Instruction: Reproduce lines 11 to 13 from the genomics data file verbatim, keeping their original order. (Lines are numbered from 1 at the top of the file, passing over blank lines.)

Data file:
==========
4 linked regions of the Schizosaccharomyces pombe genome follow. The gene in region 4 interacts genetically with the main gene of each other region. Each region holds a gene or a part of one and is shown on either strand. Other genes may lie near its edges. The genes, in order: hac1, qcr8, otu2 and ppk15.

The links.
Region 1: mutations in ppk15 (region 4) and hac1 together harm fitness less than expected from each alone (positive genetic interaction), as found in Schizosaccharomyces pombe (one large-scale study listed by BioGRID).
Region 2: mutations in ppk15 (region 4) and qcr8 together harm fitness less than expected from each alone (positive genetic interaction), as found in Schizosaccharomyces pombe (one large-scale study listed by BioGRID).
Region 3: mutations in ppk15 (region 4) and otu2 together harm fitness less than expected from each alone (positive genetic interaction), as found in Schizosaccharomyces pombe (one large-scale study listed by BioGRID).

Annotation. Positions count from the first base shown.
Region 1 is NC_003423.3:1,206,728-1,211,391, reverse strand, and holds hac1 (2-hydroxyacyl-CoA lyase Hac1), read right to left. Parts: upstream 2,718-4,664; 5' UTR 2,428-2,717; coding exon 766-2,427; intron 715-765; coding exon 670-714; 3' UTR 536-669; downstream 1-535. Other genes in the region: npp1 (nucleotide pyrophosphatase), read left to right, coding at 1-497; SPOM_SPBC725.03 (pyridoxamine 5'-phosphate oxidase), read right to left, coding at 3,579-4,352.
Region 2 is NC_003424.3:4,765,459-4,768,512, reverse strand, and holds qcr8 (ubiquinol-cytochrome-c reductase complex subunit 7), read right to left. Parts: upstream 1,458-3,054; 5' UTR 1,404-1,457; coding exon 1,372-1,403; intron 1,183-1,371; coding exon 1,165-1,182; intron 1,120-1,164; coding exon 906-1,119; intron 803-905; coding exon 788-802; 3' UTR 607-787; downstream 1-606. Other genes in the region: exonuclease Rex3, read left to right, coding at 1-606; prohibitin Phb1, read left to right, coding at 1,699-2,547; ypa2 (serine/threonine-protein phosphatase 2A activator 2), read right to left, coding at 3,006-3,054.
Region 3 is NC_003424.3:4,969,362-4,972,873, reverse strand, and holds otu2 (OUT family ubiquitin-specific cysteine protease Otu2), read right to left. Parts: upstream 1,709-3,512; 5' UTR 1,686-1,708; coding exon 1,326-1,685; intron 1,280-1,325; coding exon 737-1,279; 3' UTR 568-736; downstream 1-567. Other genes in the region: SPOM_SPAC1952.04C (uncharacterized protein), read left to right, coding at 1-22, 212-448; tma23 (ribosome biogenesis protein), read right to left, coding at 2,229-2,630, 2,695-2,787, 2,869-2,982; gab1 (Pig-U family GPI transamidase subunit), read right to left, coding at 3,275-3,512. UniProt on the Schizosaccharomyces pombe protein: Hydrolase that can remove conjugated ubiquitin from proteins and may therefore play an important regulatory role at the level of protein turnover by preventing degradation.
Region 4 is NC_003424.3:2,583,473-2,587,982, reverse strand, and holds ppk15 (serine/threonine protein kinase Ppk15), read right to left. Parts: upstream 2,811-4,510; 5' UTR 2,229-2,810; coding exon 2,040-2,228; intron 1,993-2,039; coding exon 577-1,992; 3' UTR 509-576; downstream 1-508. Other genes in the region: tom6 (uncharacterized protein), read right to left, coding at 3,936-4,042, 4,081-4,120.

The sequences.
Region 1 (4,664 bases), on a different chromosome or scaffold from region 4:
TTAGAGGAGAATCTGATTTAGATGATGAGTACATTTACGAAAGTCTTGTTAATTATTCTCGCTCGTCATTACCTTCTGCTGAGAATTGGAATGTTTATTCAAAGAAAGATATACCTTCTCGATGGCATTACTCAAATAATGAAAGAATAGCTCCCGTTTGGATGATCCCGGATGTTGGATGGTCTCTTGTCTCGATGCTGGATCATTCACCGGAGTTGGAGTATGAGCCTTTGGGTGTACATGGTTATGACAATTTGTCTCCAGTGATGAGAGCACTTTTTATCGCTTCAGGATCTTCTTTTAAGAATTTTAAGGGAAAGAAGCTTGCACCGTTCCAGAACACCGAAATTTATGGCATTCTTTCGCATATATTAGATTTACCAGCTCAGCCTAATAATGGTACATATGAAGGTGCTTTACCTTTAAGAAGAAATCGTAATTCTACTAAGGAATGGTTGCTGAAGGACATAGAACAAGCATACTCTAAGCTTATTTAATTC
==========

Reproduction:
The sequences.
Region 1 (4,664 bases), on a different chromosome or scaffold from region 4:
TTAGAGGAGAATCTGATTTAGATGATGAGTACATTTACGAAAGTCTTGTTAATTATTCTCGCTCGTCATTACCTTCTGCTGAGAATTGGAATGTTTATTCAAAGAAAGATATACCTTCTCGATGGCATTACTCAAATAATGAAAGAATAGCTCCCGTTTGGATGATCCCGGATGTTGGATGGTCTCTTGTCTCGATGCTGGATCATTCACCGGAGTTGGAGTATGAGCCTTTGGGTGTACATGGTTATGACAATTTGTCTCCAGTGATGAGAGCACTTTTTATCGCTTCAGGATCTTCTTTTAAGAATTTTAAGGGAAAGAAGCTTGCACCGTTCCAGAACACCGAAATTTATGGCATTCTTTCGCATATATTAGATTTACCAGCTCAGCCTAATAATGGTACATATGAAGGTGCTTTACCTTTAAGAAGAAATCGTAATTCTACTAAGGAATGGTTGCTGAAGGACATAGAACAAGCATACTCTAAGCTTATTTAATTC